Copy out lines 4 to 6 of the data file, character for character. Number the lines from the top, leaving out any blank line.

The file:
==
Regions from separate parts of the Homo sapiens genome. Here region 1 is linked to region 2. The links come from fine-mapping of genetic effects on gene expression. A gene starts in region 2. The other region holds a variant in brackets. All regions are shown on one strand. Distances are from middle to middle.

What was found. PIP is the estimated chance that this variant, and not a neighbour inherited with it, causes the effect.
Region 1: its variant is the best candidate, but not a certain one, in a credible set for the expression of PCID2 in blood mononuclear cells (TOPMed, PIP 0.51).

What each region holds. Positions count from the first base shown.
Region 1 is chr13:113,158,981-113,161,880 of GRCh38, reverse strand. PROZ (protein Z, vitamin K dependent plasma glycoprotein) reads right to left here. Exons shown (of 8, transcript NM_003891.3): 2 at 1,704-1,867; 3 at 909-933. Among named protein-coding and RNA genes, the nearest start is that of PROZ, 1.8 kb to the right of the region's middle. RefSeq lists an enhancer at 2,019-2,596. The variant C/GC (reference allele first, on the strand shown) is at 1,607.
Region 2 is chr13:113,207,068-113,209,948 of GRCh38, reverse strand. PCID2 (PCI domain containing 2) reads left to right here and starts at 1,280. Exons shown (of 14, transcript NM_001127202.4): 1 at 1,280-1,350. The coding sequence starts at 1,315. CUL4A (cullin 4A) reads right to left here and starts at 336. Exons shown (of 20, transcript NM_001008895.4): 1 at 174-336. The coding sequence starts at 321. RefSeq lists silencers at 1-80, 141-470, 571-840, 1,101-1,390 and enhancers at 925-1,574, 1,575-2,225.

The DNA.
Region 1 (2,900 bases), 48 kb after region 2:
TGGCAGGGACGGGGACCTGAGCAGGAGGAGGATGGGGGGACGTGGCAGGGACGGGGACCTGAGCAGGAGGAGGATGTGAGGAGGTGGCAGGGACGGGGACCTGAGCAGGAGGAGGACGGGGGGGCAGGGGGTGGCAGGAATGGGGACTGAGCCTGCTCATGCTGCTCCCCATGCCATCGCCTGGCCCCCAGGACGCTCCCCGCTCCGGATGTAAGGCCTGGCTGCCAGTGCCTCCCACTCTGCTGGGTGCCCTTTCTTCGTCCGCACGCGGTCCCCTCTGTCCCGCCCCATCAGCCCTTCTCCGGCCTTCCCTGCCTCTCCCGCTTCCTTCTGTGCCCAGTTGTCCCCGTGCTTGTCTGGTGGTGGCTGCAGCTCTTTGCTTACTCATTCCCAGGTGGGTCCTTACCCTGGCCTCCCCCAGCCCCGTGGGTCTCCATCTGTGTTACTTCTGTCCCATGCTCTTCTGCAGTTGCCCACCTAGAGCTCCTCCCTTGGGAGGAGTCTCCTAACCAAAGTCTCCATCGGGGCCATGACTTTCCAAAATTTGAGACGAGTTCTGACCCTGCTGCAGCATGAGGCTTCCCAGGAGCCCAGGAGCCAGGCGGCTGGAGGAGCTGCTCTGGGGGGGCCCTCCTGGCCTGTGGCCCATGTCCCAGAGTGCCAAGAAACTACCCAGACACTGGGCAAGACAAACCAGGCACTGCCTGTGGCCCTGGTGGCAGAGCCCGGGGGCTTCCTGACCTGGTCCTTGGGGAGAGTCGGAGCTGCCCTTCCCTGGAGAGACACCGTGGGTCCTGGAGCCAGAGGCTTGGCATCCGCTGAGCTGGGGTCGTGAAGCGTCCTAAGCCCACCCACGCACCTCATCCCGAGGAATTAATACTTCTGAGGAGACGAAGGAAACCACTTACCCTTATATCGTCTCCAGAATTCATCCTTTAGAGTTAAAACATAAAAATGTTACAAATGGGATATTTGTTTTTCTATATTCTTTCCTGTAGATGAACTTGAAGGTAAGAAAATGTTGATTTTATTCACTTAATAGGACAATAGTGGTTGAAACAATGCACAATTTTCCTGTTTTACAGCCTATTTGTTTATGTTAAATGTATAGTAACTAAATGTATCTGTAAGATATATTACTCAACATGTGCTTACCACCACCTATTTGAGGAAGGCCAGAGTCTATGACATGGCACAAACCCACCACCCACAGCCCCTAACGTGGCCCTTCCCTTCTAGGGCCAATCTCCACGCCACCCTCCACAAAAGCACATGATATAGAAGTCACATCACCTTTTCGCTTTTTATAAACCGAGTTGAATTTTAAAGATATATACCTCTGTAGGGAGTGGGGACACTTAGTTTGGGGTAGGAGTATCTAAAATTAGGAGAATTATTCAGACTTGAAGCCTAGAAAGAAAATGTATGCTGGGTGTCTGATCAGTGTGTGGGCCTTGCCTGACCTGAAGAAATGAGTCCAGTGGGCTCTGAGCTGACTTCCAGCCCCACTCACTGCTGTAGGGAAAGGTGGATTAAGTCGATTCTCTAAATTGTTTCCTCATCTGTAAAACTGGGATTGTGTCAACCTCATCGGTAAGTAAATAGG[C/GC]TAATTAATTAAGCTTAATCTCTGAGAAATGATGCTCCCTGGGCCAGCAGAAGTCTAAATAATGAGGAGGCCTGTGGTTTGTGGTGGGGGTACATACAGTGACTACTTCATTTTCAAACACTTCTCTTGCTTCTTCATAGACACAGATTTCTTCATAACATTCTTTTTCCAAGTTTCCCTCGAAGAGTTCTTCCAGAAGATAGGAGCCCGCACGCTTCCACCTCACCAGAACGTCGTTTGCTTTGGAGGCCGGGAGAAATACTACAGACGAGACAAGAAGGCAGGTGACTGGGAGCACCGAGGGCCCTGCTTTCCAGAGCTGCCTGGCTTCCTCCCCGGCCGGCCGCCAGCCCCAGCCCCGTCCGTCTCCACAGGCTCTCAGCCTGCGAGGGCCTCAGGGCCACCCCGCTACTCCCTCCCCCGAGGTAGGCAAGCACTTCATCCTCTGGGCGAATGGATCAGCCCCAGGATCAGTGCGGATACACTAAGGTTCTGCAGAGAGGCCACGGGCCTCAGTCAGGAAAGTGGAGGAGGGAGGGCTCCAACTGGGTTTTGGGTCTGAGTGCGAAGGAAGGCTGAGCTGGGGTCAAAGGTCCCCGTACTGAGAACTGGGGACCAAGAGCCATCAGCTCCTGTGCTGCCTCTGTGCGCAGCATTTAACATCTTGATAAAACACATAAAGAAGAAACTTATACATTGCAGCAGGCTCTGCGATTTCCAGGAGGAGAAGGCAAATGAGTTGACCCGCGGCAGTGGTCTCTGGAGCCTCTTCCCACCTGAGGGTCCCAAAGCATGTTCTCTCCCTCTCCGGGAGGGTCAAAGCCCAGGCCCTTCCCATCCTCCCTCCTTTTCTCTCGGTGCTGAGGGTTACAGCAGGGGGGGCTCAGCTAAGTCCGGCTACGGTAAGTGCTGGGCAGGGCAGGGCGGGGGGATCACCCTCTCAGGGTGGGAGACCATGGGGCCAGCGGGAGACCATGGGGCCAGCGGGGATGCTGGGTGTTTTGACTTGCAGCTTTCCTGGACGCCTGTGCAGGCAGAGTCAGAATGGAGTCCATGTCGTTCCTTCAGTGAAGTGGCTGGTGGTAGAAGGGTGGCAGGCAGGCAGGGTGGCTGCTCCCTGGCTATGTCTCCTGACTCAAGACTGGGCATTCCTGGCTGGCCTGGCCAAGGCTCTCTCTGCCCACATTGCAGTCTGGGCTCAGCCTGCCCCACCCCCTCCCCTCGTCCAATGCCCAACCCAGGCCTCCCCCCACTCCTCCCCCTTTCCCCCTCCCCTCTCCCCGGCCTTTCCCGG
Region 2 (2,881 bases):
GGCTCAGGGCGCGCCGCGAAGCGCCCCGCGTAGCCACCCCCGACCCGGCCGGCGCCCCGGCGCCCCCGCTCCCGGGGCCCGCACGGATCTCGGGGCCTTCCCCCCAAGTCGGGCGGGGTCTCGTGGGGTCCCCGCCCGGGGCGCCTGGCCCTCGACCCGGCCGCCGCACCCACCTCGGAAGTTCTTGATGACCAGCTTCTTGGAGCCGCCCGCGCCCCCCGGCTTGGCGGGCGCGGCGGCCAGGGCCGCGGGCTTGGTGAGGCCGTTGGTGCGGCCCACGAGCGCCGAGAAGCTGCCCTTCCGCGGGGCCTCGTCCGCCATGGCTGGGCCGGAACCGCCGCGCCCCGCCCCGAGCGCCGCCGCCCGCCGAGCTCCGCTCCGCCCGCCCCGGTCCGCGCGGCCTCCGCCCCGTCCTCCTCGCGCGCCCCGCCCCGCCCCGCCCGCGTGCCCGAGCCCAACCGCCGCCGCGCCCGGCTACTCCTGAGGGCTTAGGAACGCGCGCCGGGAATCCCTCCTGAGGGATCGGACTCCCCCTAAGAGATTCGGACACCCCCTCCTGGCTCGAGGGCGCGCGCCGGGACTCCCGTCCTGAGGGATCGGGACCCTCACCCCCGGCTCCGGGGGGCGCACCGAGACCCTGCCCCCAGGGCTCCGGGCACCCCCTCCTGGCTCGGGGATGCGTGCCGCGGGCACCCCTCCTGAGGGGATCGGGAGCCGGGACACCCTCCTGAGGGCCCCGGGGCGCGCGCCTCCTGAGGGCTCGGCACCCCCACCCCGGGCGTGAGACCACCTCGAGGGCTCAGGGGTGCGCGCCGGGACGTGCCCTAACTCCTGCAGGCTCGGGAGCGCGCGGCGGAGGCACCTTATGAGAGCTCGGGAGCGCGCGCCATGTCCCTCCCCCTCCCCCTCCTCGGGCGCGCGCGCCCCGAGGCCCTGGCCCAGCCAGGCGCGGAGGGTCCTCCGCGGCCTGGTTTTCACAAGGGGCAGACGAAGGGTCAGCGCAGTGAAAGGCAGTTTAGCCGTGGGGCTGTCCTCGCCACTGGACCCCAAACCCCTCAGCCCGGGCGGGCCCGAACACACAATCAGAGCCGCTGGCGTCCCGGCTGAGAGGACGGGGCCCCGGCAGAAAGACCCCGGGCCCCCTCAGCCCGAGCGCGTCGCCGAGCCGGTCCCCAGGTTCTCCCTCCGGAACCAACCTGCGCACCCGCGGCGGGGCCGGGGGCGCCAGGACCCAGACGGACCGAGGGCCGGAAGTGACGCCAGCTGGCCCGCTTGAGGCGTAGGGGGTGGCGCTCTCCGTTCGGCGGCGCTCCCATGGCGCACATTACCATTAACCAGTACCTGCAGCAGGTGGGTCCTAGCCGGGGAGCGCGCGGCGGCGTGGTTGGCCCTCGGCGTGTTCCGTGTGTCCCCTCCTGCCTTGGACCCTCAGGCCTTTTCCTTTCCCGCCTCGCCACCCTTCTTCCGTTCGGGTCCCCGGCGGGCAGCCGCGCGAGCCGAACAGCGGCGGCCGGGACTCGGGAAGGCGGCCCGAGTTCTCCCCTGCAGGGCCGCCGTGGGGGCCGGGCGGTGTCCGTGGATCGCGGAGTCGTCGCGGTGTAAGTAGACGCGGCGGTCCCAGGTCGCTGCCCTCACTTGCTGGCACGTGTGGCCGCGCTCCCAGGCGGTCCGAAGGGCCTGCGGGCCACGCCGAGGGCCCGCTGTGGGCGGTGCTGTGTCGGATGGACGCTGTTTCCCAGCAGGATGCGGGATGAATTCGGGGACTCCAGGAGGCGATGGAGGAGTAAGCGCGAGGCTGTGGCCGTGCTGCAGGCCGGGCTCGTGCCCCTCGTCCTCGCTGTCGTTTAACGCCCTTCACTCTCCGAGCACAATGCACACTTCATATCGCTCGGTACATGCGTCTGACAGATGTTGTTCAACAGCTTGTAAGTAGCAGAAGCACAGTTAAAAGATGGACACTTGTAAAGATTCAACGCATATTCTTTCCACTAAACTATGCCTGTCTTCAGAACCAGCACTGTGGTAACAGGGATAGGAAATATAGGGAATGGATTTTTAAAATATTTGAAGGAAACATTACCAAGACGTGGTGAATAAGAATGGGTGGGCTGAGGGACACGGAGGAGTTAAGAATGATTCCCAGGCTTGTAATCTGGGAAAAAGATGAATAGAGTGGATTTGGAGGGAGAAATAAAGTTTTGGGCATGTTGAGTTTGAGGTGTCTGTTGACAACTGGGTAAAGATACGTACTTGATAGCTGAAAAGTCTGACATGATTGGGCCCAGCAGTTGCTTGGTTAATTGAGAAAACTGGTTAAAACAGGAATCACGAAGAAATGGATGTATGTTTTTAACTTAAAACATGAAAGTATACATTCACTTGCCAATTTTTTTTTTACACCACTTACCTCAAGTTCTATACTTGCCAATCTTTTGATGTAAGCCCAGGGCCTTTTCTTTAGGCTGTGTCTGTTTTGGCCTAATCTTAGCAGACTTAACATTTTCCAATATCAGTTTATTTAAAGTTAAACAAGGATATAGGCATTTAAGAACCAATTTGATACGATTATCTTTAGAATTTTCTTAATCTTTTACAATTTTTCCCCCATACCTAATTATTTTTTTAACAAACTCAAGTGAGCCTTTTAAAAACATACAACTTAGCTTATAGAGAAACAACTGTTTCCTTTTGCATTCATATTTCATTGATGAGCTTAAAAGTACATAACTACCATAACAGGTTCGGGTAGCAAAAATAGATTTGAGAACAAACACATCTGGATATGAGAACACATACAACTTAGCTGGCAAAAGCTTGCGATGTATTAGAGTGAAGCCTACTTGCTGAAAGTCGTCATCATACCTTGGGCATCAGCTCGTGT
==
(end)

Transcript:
What each region holds. Positions count from the first base shown.
Region 1 is chr13:113,158,981-113,161,880 of GRCh38, reverse strand. PROZ (protein Z, vitamin K dependent plasma glycoprotein) reads right to left here. Exons shown (of 8, transcript NM_003891.3): 2 at 1,704-1,867; 3 at 909-933. Among named protein-coding and RNA genes, the nearest start is that of PROZ, 1.8 kb to the right of the region's middle. RefSeq lists an enhancer at 2,019-2,596. The variant C/GC (reference allele first, on the strand shown) is at 1,607.
Region 2 is chr13:113,207,068-113,209,948 of GRCh38, reverse strand. PCID2 (PCI domain containing 2) reads left to right here and starts at 1,280. Exons shown (of 14, transcript NM_001127202.4): 1 at 1,280-1,350. The coding sequence starts at 1,315. CUL4A (cullin 4A) reads right to left here and starts at 336. Exons shown (of 20, transcript NM_001008895.4): 1 at 174-336. The coding sequence starts at 321. RefSeq lists silencers at 1-80, 141-470, 571-840, 1,101-1,390 and enhancers at 925-1,574, 1,575-2,225.